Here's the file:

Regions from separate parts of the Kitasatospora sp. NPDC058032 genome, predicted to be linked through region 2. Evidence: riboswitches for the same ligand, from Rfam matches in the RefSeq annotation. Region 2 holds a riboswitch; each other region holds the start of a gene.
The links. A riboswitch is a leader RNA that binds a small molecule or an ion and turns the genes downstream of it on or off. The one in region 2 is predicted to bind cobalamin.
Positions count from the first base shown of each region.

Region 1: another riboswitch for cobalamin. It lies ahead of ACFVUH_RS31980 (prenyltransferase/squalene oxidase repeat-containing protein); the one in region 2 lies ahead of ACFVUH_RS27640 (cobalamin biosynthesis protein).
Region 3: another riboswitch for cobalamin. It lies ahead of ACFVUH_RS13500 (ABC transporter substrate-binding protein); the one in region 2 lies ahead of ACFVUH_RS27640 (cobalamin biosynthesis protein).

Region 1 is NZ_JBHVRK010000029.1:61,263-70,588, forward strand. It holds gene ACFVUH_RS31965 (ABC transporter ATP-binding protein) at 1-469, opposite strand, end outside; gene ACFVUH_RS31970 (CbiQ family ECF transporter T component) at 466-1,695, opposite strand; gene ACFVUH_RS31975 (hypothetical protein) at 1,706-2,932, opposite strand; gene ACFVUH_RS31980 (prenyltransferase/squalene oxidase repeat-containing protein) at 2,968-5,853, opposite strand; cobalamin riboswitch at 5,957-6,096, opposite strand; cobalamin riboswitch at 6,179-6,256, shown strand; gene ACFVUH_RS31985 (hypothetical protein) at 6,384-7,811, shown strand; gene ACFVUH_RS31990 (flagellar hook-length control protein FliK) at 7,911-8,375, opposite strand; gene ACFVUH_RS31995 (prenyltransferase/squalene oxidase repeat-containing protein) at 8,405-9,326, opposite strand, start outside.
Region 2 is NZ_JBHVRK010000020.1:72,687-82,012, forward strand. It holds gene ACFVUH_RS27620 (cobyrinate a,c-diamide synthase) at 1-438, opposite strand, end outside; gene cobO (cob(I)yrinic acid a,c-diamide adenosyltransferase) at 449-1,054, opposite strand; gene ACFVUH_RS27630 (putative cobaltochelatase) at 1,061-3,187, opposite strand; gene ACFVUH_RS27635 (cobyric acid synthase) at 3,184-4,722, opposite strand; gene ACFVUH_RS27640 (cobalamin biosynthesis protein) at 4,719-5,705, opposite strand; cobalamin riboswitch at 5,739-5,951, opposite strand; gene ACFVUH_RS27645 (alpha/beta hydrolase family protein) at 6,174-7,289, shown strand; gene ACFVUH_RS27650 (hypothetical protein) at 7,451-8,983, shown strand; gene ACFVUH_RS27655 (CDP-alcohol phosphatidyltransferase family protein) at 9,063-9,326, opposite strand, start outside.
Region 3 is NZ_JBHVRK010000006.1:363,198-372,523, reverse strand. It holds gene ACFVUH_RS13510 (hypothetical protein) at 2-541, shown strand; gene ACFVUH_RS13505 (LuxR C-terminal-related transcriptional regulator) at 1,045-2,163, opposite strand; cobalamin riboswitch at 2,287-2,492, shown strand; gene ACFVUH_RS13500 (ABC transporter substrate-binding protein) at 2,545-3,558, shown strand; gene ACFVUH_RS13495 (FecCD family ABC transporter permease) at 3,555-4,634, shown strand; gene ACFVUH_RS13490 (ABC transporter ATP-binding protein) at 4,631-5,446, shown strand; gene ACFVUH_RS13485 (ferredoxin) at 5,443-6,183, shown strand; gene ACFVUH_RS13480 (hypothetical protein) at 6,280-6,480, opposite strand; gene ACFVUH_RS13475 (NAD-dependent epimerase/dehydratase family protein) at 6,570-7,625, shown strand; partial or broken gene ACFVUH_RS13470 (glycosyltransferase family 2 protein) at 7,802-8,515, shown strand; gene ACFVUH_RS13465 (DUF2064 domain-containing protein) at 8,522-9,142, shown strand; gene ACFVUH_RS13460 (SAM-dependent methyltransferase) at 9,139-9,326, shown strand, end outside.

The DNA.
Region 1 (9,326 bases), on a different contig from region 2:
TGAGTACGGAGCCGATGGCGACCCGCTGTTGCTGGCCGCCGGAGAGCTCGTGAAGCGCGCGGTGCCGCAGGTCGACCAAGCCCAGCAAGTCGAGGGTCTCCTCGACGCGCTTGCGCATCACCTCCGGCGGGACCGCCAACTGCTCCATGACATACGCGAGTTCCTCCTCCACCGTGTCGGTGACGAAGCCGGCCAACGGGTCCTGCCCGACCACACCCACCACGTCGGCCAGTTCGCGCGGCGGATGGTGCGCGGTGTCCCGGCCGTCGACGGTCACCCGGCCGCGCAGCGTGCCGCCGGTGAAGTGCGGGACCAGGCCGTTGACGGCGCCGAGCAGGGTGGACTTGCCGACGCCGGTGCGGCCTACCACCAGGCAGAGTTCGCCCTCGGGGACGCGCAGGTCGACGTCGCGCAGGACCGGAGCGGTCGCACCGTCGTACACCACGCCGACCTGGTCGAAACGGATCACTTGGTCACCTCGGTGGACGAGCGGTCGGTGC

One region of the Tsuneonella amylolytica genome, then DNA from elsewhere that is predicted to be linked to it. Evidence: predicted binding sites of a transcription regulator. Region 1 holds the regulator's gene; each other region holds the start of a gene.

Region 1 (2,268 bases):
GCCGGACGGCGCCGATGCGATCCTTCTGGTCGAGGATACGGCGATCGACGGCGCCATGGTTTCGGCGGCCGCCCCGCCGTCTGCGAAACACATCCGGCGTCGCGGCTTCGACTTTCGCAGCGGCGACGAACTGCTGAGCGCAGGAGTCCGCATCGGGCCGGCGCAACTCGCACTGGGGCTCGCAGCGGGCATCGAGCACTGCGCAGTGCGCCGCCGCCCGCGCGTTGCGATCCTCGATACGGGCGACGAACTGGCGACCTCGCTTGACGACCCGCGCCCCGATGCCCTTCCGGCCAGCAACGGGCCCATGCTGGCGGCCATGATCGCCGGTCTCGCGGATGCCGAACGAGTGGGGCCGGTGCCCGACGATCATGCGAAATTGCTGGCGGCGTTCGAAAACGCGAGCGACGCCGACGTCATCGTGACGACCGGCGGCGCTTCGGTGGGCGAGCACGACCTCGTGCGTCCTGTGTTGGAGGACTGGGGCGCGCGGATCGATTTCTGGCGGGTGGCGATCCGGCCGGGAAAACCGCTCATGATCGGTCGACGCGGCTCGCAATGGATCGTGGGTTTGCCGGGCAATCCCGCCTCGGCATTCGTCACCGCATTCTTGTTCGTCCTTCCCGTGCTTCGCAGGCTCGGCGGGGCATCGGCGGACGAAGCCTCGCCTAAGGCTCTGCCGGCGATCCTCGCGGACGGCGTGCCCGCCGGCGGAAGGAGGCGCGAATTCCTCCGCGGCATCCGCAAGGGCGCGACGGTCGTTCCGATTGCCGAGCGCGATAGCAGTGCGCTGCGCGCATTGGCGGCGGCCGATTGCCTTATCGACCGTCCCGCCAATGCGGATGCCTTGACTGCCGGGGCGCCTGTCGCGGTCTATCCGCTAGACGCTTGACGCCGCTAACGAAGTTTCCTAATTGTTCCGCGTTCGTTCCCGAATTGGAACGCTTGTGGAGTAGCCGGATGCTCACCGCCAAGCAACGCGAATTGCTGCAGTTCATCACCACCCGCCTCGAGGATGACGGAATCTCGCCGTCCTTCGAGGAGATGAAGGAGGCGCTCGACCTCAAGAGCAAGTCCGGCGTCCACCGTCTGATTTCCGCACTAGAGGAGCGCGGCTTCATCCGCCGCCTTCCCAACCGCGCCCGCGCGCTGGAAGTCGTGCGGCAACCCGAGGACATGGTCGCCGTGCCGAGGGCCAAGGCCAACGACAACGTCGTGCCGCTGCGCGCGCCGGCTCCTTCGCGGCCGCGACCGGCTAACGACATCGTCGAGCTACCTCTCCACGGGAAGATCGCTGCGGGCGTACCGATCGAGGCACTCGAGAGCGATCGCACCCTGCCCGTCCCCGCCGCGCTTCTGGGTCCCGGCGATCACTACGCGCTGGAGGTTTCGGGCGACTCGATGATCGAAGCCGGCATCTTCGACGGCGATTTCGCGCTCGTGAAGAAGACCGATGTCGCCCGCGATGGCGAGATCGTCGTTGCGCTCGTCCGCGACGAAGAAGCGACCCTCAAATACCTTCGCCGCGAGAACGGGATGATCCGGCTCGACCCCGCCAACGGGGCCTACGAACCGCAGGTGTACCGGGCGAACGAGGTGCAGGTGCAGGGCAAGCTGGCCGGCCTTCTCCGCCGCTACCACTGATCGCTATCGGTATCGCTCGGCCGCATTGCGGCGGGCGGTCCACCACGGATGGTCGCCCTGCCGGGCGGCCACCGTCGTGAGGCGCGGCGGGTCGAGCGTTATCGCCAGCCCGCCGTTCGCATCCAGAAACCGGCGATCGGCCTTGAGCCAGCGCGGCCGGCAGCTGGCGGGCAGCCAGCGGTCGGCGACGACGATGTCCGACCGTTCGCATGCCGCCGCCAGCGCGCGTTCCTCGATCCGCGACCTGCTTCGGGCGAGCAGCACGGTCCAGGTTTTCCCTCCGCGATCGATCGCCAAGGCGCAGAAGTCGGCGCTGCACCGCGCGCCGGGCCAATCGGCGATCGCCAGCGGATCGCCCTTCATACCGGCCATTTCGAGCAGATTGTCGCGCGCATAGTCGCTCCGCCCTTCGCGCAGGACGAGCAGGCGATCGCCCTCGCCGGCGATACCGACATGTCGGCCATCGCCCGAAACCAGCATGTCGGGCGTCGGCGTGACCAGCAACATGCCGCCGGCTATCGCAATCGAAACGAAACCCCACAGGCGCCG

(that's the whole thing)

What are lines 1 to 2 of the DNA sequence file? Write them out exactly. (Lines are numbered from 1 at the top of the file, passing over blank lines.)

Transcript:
Regions from separate parts of the Kitasatospora sp. NPDC058032 genome, predicted to be linked through region 2. Evidence: riboswitches for the same ligand, from Rfam matches in the RefSeq annotation. Region 2 holds a riboswitch; each other region holds the start of a gene.
The links. A riboswitch is a leader RNA that binds a small molecule or an ion and turns the genes downstream of it on or off. The one in region 2 is predicted to bind cobalamin.